Materials and methods


We recruited 117 subjects on a voluntary basis. Eight of them were excluded due to the presence of an abnormal retina (see the exclusion criteria). We finally tested 109 healthy subjects (71 men and 38 women), aged from 20 to 59 years old (mean 38.4 years; SD 11.7 years), divided into 4 age groups (28 subjects in group 1 [18; 30 years[; 28 subjects in group 2 [31; 40 years[; 28 subjects in group 3 of the [41; 50 years [and 25 subjects in group 4 of the [51; 60 years]).

The experimental protocol was approved by the ethics committee EA 4532 of the University Paris-Sud. The tenets of the Declaration of Helsinki were followed. After receiving a verbal and written explanation of the nature and possible consequences of the study, all subjects provided written informed consent.

All subjects received a complete eye examination including a fundus and slit-lamp examination.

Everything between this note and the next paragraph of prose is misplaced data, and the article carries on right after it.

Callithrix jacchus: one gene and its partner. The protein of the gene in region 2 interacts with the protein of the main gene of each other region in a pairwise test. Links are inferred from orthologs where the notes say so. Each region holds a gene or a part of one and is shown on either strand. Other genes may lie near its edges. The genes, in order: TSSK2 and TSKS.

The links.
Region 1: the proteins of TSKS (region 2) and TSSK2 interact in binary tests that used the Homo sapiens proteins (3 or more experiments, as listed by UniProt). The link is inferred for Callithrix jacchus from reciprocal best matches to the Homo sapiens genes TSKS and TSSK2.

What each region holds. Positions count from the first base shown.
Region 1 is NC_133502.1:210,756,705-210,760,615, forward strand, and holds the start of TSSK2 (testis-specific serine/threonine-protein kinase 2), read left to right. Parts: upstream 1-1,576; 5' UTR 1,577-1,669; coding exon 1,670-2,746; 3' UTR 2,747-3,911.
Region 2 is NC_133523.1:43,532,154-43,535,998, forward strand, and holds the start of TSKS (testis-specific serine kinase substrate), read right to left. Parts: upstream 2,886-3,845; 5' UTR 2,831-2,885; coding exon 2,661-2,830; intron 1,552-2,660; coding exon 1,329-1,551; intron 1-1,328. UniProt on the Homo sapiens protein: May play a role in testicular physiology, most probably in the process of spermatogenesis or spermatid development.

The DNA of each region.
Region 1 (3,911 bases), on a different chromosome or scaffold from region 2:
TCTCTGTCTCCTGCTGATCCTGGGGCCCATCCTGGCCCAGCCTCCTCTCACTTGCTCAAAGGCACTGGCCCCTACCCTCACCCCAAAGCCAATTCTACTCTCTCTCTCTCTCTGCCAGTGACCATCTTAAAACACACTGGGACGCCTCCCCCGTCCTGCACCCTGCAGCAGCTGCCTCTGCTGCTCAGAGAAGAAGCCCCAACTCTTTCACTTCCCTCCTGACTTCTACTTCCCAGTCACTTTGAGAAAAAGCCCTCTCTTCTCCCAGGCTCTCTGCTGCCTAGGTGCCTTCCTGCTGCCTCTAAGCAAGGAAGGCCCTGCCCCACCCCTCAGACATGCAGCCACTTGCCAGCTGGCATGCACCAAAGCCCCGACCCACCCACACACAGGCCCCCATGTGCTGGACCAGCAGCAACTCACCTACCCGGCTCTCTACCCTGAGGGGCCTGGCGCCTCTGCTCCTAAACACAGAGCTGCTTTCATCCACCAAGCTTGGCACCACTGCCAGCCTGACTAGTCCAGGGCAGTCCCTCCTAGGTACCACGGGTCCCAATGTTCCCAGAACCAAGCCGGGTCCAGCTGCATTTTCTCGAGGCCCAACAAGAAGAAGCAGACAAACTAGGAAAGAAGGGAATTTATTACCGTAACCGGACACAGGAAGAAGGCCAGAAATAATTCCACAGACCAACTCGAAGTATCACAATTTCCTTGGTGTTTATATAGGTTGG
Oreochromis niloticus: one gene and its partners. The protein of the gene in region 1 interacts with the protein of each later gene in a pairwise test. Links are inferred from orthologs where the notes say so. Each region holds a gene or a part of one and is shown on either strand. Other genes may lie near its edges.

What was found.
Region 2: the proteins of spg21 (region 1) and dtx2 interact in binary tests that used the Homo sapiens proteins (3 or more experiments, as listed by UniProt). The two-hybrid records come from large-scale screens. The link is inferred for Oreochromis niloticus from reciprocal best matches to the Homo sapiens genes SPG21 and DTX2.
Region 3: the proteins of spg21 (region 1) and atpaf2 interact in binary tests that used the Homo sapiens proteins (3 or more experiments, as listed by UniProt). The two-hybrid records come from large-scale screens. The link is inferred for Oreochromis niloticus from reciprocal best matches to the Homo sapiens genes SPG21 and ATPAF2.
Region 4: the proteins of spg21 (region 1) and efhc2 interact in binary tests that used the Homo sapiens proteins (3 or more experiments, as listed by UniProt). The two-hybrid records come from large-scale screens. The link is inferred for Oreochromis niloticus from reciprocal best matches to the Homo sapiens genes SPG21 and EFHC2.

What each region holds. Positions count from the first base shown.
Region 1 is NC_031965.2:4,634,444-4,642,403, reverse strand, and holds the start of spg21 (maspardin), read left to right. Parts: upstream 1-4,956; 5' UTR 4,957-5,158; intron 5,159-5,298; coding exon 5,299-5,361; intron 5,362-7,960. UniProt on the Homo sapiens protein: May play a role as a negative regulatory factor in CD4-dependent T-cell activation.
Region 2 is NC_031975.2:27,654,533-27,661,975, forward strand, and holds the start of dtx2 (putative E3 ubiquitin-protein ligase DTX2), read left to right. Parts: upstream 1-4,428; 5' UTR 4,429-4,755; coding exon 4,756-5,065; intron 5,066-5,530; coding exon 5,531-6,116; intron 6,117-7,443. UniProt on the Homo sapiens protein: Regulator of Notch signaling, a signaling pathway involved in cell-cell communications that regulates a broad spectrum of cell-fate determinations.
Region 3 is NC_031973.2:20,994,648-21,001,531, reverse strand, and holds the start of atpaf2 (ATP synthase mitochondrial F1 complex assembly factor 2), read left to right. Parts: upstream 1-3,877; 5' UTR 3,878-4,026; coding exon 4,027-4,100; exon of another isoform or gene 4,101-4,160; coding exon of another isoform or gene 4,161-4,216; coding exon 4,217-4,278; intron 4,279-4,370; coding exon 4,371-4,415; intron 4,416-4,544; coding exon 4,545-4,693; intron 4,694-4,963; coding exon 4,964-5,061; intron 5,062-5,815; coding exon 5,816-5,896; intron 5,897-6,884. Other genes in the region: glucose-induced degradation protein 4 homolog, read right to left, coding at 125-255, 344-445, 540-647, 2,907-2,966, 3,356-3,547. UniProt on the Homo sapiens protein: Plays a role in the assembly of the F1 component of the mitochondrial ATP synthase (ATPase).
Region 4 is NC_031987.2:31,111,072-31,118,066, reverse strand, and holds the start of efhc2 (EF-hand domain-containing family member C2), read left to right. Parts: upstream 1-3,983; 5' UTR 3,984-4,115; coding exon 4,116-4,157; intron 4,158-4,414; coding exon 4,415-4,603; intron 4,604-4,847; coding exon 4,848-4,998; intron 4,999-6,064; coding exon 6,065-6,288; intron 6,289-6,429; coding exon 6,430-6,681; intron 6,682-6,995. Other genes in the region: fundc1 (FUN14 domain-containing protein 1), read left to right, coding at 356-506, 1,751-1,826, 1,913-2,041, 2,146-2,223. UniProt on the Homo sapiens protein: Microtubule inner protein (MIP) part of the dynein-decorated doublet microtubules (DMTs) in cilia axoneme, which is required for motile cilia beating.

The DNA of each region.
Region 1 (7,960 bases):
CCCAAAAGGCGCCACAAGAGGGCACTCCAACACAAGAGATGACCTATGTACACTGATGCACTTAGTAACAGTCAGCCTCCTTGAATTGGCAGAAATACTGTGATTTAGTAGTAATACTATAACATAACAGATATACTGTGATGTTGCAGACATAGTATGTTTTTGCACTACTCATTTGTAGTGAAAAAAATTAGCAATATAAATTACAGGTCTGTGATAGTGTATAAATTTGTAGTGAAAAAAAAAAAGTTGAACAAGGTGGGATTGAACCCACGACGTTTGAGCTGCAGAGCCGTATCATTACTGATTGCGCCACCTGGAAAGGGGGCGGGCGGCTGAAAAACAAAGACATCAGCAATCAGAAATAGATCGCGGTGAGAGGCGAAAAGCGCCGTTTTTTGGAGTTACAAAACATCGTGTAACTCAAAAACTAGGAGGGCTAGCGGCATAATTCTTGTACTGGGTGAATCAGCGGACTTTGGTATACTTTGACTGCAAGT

Based on digital non-mydriatic fundus photography, subjects with retinal pathology such as macular degeneration, glaucoma, diabetic or hypertensive retinopathy were excluded. Subjects showing binocular abnormalities such as strabismus or nystagmus were also excluded. In addition, subjects should have clear ocular media.

Their best corrected visual acuity (Freiburg Visual Acuity Test) should be 0.00 logMAR or better (mean -0.12 logMAR; SD 0.06 logMAR; min 0.00 logMAR; max -0.31 logMAR). Their subjective refractive error, should be between -6D and +4D, and astigmatism could not exceed 3D. Axial length was measured with the IOLmaster (Carl Zeiss Meditec). The axial length ranged from 22 to 26 mm (mean 23.95 mm; SD 0.83 mm).